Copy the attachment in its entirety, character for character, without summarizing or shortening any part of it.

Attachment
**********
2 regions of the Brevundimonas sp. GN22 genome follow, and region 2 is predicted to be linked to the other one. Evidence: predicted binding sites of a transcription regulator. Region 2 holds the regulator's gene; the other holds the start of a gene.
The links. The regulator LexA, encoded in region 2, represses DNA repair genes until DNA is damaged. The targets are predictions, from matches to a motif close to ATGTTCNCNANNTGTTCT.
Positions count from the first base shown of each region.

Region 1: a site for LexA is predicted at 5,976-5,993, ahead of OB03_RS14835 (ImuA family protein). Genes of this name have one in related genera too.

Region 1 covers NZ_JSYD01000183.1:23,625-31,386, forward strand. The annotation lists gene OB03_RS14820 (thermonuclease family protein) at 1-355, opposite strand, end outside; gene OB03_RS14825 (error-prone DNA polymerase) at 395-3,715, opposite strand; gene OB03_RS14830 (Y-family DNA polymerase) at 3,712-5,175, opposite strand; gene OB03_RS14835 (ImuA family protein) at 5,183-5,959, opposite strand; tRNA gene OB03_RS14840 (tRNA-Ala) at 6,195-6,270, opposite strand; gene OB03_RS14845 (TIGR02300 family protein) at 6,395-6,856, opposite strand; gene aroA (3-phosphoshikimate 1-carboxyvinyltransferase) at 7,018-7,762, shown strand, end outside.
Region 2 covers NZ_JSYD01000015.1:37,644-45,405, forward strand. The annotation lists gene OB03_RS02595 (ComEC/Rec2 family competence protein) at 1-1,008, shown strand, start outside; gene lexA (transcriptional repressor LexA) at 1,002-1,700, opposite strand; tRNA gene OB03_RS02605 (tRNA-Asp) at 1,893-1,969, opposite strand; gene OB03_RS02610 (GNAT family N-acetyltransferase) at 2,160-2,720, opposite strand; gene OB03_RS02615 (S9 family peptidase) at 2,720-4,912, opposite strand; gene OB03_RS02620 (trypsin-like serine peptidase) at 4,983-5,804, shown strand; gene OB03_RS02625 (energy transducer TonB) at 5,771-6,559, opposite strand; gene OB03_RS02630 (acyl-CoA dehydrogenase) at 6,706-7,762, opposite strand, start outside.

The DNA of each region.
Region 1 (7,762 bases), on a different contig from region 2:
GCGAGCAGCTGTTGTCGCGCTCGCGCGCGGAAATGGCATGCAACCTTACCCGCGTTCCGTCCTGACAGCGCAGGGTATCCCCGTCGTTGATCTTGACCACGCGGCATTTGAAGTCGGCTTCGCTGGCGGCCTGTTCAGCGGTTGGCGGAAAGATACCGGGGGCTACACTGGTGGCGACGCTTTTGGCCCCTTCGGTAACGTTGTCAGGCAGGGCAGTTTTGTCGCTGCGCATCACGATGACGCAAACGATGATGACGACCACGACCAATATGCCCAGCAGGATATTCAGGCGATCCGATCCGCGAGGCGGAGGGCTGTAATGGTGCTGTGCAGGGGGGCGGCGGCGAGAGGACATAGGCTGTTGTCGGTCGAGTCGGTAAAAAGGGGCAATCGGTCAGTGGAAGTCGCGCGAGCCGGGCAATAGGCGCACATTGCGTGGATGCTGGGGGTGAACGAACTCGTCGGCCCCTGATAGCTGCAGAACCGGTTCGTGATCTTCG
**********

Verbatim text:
2 regions of the Brevundimonas sp. GN22 genome follow, and region 2 is predicted to be linked to the other one. Evidence: predicted binding sites of a transcription regulator. Region 2 holds the regulator's gene; the other holds the start of a gene.
The links. The regulator LexA, encoded in region 2, represses DNA repair genes until DNA is damaged. The targets are predictions, from matches to a motif close to ATGTTCNCNANNTGTTCT.
Positions count from the first base shown of each region.

Region 1: a site for LexA is predicted at 5,976-5,993, ahead of OB03_RS14835 (ImuA family protein). Genes of this name have one in related genera too.

Region 1 covers NZ_JSYD01000183.1:23,625-31,386, forward strand. The annotation lists gene OB03_RS14820 (thermonuclease family protein) at 1-355, opposite strand, end outside; gene OB03_RS14825 (error-prone DNA polymerase) at 395-3,715, opposite strand; gene OB03_RS14830 (Y-family DNA polymerase) at 3,712-5,175, opposite strand; gene OB03_RS14835 (ImuA family protein) at 5,183-5,959, opposite strand; tRNA gene OB03_RS14840 (tRNA-Ala) at 6,195-6,270, opposite strand; gene OB03_RS14845 (TIGR02300 family protein) at 6,395-6,856, opposite strand; gene aroA (3-phosphoshikimate 1-carboxyvinyltransferase) at 7,018-7,762, shown strand, end outside.
Region 2 covers NZ_JSYD01000015.1:37,644-45,405, forward strand. The annotation lists gene OB03_RS02595 (ComEC/Rec2 family competence protein) at 1-1,008, shown strand, start outside; gene lexA (transcriptional repressor LexA) at 1,002-1,700, opposite strand; tRNA gene OB03_RS02605 (tRNA-Asp) at 1,893-1,969, opposite strand; gene OB03_RS02610 (GNAT family N-acetyltransferase) at 2,160-2,720, opposite strand; gene OB03_RS02615 (S9 family peptidase) at 2,720-4,912, opposite strand; gene OB03_RS02620 (trypsin-like serine peptidase) at 4,983-5,804, shown strand; gene OB03_RS02625 (energy transducer TonB) at 5,771-6,559, opposite strand; gene OB03_RS02630 (acyl-CoA dehydrogenase) at 6,706-7,762, opposite strand, start outside.

The DNA of each region.
Region 1 (7,762 bases), on a different contig from region 2:
GCGAGCAGCTGTTGTCGCGCTCGCGCGCGGAAATGGCATGCAACCTTACCCGCGTTCCGTCCTGACAGCGCAGGGTATCCCCGTCGTTGATCTTGACCACGCGGCATTTGAAGTCGGCTTCGCTGGCGGCCTGTTCAGCGGTTGGCGGAAAGATACCGGGGGCTACACTGGTGGCGACGCTTTTGGCCCCTTCGGTAACGTTGTCAGGCAGGGCAGTTTTGTCGCTGCGCATCACGATGACGCAAACGATGATGACGACCACGACCAATATGCCCAGCAGGATATTCAGGCGATCCGATCCGCGAGGCGGAGGGCTGTAATGGTGCTGTGCAGGGGGGCGGCGGCGAGAGGACATAGGCTGTTGTCGGTCGAGTCGGTAAAAAGGGGCAATCGGTCAGTGGAAGTCGCGCGAGCCGGGCAATAGGCGCACATTGCGTGGATGCTGGGGGTGAACGAACTCGTCGGCCCCTGATAGCTGCAGAACCGGTTCGTGATCTTCG